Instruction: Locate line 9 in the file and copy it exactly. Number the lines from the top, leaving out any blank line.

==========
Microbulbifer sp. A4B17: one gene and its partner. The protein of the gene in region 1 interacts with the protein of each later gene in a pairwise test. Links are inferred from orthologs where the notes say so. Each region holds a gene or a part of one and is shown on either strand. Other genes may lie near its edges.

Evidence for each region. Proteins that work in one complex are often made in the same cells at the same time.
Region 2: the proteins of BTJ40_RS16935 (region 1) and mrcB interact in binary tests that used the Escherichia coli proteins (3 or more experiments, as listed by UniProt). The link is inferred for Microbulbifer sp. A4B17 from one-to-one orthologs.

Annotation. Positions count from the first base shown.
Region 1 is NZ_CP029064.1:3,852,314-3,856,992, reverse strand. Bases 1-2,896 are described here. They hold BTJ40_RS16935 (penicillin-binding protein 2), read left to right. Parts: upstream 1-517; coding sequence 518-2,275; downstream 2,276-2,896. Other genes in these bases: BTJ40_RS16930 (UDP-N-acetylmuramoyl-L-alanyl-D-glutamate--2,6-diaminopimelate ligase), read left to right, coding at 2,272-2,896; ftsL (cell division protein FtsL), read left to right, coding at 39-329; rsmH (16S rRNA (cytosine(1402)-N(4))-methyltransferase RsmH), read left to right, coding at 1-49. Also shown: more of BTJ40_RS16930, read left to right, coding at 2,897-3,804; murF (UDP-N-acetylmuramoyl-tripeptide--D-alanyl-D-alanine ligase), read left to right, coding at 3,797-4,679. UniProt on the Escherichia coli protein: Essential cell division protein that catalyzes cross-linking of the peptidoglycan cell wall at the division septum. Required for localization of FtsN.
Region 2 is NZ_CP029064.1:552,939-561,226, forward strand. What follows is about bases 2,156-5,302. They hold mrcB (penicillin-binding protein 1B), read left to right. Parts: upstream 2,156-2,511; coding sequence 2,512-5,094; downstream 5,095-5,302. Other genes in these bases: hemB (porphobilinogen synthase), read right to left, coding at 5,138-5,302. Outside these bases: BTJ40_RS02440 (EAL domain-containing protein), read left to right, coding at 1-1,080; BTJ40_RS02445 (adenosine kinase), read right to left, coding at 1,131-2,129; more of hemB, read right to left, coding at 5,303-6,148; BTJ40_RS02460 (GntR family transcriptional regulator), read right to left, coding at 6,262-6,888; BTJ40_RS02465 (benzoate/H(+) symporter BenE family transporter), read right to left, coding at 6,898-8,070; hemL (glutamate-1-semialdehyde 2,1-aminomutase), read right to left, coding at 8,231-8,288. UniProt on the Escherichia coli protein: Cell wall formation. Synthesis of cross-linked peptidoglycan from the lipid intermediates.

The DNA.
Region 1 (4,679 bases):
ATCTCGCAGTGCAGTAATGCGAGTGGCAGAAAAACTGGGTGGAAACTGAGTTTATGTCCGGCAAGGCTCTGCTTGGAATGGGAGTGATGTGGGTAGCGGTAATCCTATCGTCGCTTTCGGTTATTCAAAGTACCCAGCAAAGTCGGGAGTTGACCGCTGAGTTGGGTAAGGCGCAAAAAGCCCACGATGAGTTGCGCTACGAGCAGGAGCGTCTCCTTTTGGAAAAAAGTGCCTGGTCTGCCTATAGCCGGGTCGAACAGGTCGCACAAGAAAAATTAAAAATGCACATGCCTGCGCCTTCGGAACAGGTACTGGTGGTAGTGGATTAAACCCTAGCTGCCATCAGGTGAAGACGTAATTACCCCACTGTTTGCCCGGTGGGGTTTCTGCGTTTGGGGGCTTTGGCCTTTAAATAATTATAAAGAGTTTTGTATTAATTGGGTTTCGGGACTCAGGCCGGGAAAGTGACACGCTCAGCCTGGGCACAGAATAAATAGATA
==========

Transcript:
ATCTCGCAGTGCAGTAATGCGAGTGGCAGAAAAACTGGGTGGAAACTGAGTTTATGTCCGGCAAGGCTCTGCTTGGAATGGGAGTGATGTGGGTAGCGGTAATCCTATCGTCGCTTTCGGTTATTCAAAGTACCCAGCAAAGTCGGGAGTTGACCGCTGAGTTGGGTAAGGCGCAAAAAGCCCACGATGAGTTGCGCTACGAGCAGGAGCGTCTCCTTTTGGAAAAAAGTGCCTGGTCTGCCTATAGCCGGGTCGAACAGGTCGCACAAGAAAAATTAAAAATGCACATGCCTGCGCCTTCGGAACAGGTACTGGTGGTAGTGGATTAAACCCTAGCTGCCATCAGGTGAAGACGTAATTACCCCACTGTTTGCCCGGTGGGGTTTCTGCGTTTGGGGGCTTTGGCCTTTAAATAATTATAAAGAGTTTTGTATTAATTGGGTTTCGGGACTCAGGCCGGGAAAGTGACACGCTCAGCCTGGGCACAGAATAAATAGATA